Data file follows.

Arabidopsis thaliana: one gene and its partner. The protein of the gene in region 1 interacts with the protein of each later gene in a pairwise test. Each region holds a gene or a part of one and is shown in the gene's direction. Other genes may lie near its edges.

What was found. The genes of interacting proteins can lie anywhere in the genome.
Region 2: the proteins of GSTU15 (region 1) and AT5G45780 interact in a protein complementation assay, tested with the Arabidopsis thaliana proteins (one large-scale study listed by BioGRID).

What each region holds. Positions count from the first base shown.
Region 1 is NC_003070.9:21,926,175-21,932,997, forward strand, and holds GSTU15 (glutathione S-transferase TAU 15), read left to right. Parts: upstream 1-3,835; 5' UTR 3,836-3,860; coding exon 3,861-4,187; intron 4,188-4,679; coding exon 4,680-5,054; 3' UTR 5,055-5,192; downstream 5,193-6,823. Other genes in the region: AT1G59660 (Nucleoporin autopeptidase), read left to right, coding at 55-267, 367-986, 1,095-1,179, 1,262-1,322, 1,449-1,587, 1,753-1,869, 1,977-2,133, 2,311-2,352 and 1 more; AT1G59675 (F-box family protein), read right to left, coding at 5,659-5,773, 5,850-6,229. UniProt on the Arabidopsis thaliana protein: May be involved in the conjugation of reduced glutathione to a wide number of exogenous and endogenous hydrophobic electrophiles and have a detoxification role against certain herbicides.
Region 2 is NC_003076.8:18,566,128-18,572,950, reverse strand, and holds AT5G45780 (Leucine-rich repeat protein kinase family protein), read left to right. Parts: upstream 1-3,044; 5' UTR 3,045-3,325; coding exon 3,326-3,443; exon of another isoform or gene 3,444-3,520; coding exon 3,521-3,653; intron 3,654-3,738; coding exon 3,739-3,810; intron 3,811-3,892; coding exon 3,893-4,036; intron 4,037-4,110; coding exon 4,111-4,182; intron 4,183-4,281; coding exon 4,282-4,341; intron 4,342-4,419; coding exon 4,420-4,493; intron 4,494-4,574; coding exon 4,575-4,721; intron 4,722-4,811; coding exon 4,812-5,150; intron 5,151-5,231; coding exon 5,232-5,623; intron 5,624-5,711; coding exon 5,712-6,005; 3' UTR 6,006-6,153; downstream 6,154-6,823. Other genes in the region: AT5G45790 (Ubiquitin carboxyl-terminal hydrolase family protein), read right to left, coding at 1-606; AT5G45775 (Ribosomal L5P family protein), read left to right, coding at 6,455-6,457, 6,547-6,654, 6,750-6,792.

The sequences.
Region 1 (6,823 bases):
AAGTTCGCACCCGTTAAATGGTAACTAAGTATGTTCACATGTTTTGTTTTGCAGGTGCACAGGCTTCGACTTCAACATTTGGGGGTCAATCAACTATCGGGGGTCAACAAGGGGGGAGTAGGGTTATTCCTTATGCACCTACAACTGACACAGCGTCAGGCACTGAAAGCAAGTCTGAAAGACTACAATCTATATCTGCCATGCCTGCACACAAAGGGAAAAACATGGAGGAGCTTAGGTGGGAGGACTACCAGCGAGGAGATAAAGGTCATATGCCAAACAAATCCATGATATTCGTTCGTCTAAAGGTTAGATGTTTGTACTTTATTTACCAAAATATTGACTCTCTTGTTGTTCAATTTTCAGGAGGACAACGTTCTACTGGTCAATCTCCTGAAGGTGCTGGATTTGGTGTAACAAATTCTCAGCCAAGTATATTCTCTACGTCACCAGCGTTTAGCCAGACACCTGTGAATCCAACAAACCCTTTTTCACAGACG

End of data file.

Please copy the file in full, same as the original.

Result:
Arabidopsis thaliana: one gene and its partner. The protein of the gene in region 1 interacts with the protein of each later gene in a pairwise test. Each region holds a gene or a part of one and is shown in the gene's direction. Other genes may lie near its edges.

What was found. The genes of interacting proteins can lie anywhere in the genome.
Region 2: the proteins of GSTU15 (region 1) and AT5G45780 interact in a protein complementation assay, tested with the Arabidopsis thaliana proteins (one large-scale study listed by BioGRID).

What each region holds. Positions count from the first base shown.
Region 1 is NC_003070.9:21,926,175-21,932,997, forward strand, and holds GSTU15 (glutathione S-transferase TAU 15), read left to right. Parts: upstream 1-3,835; 5' UTR 3,836-3,860; coding exon 3,861-4,187; intron 4,188-4,679; coding exon 4,680-5,054; 3' UTR 5,055-5,192; downstream 5,193-6,823. Other genes in the region: AT1G59660 (Nucleoporin autopeptidase), read left to right, coding at 55-267, 367-986, 1,095-1,179, 1,262-1,322, 1,449-1,587, 1,753-1,869, 1,977-2,133, 2,311-2,352 and 1 more; AT1G59675 (F-box family protein), read right to left, coding at 5,659-5,773, 5,850-6,229. UniProt on the Arabidopsis thaliana protein: May be involved in the conjugation of reduced glutathione to a wide number of exogenous and endogenous hydrophobic electrophiles and have a detoxification role against certain herbicides.
Region 2 is NC_003076.8:18,566,128-18,572,950, reverse strand, and holds AT5G45780 (Leucine-rich repeat protein kinase family protein), read left to right. Parts: upstream 1-3,044; 5' UTR 3,045-3,325; coding exon 3,326-3,443; exon of another isoform or gene 3,444-3,520; coding exon 3,521-3,653; intron 3,654-3,738; coding exon 3,739-3,810; intron 3,811-3,892; coding exon 3,893-4,036; intron 4,037-4,110; coding exon 4,111-4,182; intron 4,183-4,281; coding exon 4,282-4,341; intron 4,342-4,419; coding exon 4,420-4,493; intron 4,494-4,574; coding exon 4,575-4,721; intron 4,722-4,811; coding exon 4,812-5,150; intron 5,151-5,231; coding exon 5,232-5,623; intron 5,624-5,711; coding exon 5,712-6,005; 3' UTR 6,006-6,153; downstream 6,154-6,823. Other genes in the region: AT5G45790 (Ubiquitin carboxyl-terminal hydrolase family protein), read right to left, coding at 1-606; AT5G45775 (Ribosomal L5P family protein), read left to right, coding at 6,455-6,457, 6,547-6,654, 6,750-6,792.

The sequences.
Region 1 (6,823 bases):
AAGTTCGCACCCGTTAAATGGTAACTAAGTATGTTCACATGTTTTGTTTTGCAGGTGCACAGGCTTCGACTTCAACATTTGGGGGTCAATCAACTATCGGGGGTCAACAAGGGGGGAGTAGGGTTATTCCTTATGCACCTACAACTGACACAGCGTCAGGCACTGAAAGCAAGTCTGAAAGACTACAATCTATATCTGCCATGCCTGCACACAAAGGGAAAAACATGGAGGAGCTTAGGTGGGAGGACTACCAGCGAGGAGATAAAGGTCATATGCCAAACAAATCCATGATATTCGTTCGTCTAAAGGTTAGATGTTTGTACTTTATTTACCAAAATATTGACTCTCTTGTTGTTCAATTTTCAGGAGGACAACGTTCTACTGGTCAATCTCCTGAAGGTGCTGGATTTGGTGTAACAAATTCTCAGCCAAGTATATTCTCTACGTCACCAGCGTTTAGCCAGACACCTGTGAATCCAACAAACCCTTTTTCACAGACG